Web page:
Click here to download the PDF of this amicus brief. This news release explains the context of the case.
Following the filing of this brief, the Mackinac Center and MPA have submitted two supplemental briefs to the Court. The first alerted the Court to a new U.S. Supreme Court ruling that is relevant to this case. The second supplemental brief brings up recent examples of how the Appeals Court’s disastrous ruling has been used by school districts to deny FOIA requests and potentially hide improper activities. Read the news release for more information.
The Mackinac Center's original amicus brief for the Appeals Court hearing of this case, then named Howell Education Association v. Howell Board of Education, is available here… more

NFIB Files Brief in Support of Mackinac Center Legal Foundation Case

The illegal shanghaiing of home-based day care providers into a government employees union has attracted the attention of the Small Business Legal Center at the National Federation of Independent Business. It filed an amicus brief with the Michigan Supreme Court requesting that the Court grant the Mackinac Center Legal Foundation's appeal in the Loar v. DHS lawsuit challenging the forced unionization. … more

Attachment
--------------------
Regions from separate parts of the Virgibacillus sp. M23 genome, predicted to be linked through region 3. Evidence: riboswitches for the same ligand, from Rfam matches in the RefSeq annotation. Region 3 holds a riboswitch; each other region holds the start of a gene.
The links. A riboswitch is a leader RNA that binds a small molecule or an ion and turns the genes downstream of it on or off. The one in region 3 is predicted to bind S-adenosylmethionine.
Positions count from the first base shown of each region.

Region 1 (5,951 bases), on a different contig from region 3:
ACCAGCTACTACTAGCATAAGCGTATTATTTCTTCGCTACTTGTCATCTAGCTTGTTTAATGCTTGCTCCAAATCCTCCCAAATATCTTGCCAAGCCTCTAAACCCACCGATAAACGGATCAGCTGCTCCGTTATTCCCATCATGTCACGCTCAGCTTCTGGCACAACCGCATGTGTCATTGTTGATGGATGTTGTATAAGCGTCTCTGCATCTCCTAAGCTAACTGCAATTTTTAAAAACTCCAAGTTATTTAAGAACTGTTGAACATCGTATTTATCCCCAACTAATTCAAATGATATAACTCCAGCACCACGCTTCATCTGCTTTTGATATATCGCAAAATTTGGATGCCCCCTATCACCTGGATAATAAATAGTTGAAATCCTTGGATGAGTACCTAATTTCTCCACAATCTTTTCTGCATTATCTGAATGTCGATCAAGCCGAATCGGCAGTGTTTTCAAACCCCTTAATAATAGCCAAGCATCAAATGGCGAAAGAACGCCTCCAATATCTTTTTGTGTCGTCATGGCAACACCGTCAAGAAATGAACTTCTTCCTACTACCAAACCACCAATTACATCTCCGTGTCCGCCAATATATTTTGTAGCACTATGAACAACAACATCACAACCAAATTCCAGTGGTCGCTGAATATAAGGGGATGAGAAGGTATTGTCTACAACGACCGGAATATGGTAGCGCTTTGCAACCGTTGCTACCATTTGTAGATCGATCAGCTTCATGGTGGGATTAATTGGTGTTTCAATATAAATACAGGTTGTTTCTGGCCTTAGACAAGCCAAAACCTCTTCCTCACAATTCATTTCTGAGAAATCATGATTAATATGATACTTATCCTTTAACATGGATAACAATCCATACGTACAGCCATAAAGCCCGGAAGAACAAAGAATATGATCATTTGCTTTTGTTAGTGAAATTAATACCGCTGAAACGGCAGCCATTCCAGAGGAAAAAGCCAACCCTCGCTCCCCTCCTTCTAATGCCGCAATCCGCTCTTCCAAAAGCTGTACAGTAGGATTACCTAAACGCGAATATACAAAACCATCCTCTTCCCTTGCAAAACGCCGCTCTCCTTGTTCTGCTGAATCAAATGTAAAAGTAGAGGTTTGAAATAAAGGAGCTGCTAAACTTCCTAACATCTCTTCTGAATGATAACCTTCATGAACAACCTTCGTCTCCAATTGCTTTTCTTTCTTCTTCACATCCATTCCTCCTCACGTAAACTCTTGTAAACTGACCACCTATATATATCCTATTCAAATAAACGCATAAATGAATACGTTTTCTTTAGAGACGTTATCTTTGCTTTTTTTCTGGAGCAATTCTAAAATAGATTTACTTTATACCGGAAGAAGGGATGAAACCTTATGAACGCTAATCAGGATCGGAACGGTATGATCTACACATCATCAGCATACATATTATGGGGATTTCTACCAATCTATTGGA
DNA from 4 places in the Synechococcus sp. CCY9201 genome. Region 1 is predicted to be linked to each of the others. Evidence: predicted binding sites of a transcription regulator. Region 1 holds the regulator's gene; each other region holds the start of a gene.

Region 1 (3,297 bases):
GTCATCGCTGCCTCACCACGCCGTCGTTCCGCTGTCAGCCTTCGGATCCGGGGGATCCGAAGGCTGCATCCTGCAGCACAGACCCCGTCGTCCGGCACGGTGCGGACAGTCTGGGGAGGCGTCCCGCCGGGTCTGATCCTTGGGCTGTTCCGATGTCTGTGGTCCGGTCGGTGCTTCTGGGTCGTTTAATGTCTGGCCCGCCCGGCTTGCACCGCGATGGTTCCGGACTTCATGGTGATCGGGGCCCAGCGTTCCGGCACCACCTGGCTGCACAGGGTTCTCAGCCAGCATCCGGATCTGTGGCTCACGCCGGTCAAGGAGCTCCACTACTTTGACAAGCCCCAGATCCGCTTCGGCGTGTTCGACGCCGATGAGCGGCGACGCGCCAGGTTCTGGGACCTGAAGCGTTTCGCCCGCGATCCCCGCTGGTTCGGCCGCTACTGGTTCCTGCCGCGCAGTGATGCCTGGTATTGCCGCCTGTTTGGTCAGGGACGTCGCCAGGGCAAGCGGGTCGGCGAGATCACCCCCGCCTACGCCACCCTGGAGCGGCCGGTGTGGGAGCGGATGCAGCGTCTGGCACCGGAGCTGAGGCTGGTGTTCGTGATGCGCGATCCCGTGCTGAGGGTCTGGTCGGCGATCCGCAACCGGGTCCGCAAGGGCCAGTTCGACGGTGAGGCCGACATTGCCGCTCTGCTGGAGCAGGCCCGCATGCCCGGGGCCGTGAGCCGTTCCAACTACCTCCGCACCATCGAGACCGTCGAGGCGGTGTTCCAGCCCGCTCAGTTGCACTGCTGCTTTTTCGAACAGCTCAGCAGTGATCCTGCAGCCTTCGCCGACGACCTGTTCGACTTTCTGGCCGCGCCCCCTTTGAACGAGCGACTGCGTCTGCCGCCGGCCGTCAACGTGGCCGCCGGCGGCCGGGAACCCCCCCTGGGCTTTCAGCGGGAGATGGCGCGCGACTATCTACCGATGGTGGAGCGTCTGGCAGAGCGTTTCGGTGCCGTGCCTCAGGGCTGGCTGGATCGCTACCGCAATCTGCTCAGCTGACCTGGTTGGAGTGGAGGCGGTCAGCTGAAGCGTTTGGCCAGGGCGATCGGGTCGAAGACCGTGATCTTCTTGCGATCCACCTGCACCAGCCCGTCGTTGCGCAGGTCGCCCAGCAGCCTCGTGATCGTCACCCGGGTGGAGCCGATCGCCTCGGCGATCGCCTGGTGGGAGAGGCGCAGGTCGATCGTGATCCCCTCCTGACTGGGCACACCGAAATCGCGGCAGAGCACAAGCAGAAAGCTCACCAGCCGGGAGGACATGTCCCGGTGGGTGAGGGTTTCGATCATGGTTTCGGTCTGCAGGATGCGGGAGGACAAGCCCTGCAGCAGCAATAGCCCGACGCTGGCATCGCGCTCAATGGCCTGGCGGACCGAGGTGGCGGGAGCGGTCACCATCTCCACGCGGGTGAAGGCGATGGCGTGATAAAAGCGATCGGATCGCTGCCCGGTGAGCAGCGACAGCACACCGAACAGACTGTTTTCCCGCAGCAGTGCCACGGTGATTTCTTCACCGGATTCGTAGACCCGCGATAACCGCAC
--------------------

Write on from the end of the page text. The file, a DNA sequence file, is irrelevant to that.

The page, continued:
Eroding rights?

Cheating a rigged game

Howell Education Association v. Howell Board of Education

Just what constitutes a public record? Are documents created by a public official on a public computer system “public records” under Michigan's Freedom of Information Act? In this "friend of the court" brief, Mackinac Senior Legal Analyst Patrick J. Wright argues the answer is “yes” and warns that a failure to readily disclose such documents would seriously undermine FOIA's value. … more

Property Takings by a Court Are Still Property Takings

A Supreme Court case being heard today could impact Michigan property owners. … more

Punishing the Good Neighbor

Lisa Snyder has watched (without compensation) a five-year old kindergartener for her widowed neighbor and a seven-year old boy for another neighbor for a short period of time as they wait for the school bus. The Michigan Department of Human Services (DHS) made national news by demanding that she become a licensed day care provider. But what has largely been overlooked is that if Ms. Snyder were to go through the licensing process, she would thereby become a member of a purported government employees’ union. … more

Litigation Backgrounder: Loar v. DHS

Taking Liberties

President’s Merit Pay Idea Merits Attention

Digging Ourselves a Deeper Hole

'Hobbes vs. Locke': The battle continues

Public Education: Time for Change Based on the Merits

A merit-pay program for Michigan's public schools would reward teachers based on student achievement, rather than longevity and advanced degrees. … more

Teacher Merit-Pay Plan Gaining Popularity

The Merits of the Case